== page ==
Over at Indisputably (a blog linking dispute resolution scholarship, education, and practice) Professor Jill Gross (Pace School of Law), provides an interesting take on the recent US Supreme Court decision in Epic Systems.
In a post titled, An Epic (And Compounded) Mistake in Epic Systems, Prof. Gross argues that Justice Gorshuch’s majority decision “compounded Justice Scalia’s mistake [in American Express v. Italian Colors] by repeating it. He justifies enforcing a collective action waiver for employees on the ground, in part, that the Court did this before in Gilmer, and cites Italian Colors, which, in turn, cited Gilmer.”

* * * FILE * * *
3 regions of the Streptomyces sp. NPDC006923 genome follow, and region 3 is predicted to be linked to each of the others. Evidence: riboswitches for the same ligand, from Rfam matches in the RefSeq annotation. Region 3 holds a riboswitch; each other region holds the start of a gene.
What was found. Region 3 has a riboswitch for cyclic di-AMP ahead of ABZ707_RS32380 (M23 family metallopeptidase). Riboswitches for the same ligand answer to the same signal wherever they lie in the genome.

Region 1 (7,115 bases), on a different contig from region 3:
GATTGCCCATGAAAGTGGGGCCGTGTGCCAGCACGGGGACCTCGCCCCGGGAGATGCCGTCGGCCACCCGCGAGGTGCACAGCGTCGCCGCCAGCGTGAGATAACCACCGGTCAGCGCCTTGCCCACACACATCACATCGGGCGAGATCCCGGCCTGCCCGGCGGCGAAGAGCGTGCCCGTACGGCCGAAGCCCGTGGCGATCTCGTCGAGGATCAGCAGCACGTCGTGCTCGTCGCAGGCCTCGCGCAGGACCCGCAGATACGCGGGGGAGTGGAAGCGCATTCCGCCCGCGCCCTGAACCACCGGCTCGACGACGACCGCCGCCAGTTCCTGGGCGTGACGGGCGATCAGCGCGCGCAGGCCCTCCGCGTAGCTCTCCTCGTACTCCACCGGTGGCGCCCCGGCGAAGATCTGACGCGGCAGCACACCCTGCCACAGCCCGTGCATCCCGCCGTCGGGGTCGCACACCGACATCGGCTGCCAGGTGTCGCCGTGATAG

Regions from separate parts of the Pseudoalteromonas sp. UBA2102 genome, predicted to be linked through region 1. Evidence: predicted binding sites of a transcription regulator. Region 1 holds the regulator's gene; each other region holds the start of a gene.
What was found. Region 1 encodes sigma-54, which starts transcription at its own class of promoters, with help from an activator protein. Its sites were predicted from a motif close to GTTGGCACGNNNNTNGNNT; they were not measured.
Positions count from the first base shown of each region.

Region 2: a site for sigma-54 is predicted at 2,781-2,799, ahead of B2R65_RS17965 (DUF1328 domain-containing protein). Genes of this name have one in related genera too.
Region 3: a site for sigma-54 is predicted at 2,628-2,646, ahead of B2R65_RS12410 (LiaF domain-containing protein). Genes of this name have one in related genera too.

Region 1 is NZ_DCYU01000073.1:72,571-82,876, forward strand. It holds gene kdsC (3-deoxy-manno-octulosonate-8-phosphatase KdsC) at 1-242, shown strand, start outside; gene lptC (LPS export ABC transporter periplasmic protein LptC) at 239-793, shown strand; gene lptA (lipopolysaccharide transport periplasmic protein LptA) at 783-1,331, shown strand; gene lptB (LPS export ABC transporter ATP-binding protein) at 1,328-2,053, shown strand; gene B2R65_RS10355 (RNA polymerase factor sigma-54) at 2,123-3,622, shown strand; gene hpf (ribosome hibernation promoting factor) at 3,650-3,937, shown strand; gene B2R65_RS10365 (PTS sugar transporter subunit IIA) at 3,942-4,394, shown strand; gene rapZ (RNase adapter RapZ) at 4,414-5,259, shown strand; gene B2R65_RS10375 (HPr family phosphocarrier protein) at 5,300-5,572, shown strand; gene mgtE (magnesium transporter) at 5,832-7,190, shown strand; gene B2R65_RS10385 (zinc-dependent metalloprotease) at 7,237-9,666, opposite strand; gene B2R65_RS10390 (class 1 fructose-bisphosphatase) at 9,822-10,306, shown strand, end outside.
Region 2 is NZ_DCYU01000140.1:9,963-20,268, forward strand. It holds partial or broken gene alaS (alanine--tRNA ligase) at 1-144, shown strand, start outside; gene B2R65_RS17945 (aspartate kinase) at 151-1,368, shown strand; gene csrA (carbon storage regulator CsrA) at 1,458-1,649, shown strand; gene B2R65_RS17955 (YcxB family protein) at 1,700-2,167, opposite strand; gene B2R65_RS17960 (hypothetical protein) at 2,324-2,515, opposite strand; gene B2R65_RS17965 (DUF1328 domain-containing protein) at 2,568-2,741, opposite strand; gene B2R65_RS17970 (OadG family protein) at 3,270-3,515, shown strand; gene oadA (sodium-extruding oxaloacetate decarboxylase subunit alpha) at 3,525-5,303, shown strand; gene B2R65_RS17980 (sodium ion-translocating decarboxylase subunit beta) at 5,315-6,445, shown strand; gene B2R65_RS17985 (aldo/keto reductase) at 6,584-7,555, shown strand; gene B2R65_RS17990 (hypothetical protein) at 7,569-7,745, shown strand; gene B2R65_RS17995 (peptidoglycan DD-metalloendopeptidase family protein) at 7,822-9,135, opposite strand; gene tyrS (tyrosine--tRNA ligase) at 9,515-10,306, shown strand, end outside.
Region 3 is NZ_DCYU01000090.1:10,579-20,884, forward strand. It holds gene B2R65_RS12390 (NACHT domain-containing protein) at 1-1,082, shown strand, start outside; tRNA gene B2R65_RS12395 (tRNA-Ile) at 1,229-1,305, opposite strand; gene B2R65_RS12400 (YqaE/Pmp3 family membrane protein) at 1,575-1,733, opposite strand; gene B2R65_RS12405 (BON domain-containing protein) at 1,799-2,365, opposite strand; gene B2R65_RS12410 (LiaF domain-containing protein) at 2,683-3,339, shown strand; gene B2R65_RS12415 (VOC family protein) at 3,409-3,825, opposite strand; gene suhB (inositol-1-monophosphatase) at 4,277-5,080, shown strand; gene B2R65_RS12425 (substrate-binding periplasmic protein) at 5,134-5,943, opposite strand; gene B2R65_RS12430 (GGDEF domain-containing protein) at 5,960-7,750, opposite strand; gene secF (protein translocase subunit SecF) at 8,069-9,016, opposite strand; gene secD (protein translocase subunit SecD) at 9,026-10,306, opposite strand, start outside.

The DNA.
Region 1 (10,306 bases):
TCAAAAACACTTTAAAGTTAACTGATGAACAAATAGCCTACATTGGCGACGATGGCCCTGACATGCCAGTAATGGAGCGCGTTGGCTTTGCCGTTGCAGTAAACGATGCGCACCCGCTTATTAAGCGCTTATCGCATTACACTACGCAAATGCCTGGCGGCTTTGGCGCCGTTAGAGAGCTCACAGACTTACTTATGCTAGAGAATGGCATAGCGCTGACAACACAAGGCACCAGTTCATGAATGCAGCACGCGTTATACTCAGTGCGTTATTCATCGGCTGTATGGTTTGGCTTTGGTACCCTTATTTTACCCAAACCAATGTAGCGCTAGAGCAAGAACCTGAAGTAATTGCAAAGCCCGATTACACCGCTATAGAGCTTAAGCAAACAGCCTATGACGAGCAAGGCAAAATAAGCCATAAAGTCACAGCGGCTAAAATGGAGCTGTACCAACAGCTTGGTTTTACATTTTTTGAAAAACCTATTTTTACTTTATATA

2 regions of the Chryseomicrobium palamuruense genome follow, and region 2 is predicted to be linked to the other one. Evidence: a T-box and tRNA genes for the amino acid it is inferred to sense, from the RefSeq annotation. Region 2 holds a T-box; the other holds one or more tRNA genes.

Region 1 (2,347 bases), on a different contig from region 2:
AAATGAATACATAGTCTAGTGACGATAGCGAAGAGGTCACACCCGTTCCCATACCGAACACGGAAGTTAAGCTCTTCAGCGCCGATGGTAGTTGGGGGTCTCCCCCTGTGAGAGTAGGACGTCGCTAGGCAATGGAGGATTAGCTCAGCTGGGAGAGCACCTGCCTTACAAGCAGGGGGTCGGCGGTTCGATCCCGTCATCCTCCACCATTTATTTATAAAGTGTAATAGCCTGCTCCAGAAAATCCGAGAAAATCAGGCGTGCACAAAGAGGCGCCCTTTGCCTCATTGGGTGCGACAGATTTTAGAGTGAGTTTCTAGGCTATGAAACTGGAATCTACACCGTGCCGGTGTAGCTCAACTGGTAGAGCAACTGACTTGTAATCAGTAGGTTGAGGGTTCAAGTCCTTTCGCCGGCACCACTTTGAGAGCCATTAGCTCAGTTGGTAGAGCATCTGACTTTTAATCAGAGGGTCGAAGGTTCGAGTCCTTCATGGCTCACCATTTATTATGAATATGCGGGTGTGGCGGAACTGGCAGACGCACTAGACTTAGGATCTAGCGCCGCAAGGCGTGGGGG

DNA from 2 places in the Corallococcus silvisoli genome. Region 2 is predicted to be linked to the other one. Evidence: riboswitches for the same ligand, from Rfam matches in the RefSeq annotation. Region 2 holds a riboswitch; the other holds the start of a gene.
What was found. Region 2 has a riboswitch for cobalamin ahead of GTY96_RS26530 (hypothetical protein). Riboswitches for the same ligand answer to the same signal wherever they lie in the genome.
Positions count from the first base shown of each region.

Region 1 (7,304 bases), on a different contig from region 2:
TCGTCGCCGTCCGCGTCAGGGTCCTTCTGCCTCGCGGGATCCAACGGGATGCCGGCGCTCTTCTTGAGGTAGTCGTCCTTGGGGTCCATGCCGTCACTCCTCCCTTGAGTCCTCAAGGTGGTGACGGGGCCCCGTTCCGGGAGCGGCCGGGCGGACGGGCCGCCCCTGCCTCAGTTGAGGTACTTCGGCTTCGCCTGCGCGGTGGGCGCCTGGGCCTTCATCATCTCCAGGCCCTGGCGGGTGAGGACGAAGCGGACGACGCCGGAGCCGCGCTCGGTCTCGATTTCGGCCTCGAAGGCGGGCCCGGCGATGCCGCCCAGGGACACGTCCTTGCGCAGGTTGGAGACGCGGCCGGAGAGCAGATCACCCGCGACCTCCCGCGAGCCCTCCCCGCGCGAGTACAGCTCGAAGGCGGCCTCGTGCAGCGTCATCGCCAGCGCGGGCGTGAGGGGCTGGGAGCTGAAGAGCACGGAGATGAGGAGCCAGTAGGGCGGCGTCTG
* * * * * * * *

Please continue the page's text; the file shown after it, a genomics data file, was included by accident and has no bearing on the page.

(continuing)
Prof. Gross explains: “Now the Supreme Court TWICE has written that Gilmer involved enforcement of a class action waiver in a securities case when, in fact, no class action waiver existed and the employees retained the right to bring their class claims in court. Indeed, to this day, the Securities and Exchange Commission (through its power to regulate securities industry arbitration) maintains that policy of not permitting class arbitration in the FINRA forum and preserving the right of customers of broker-dealers as well as associated persons of those firms to bring their class and collective claims to court.”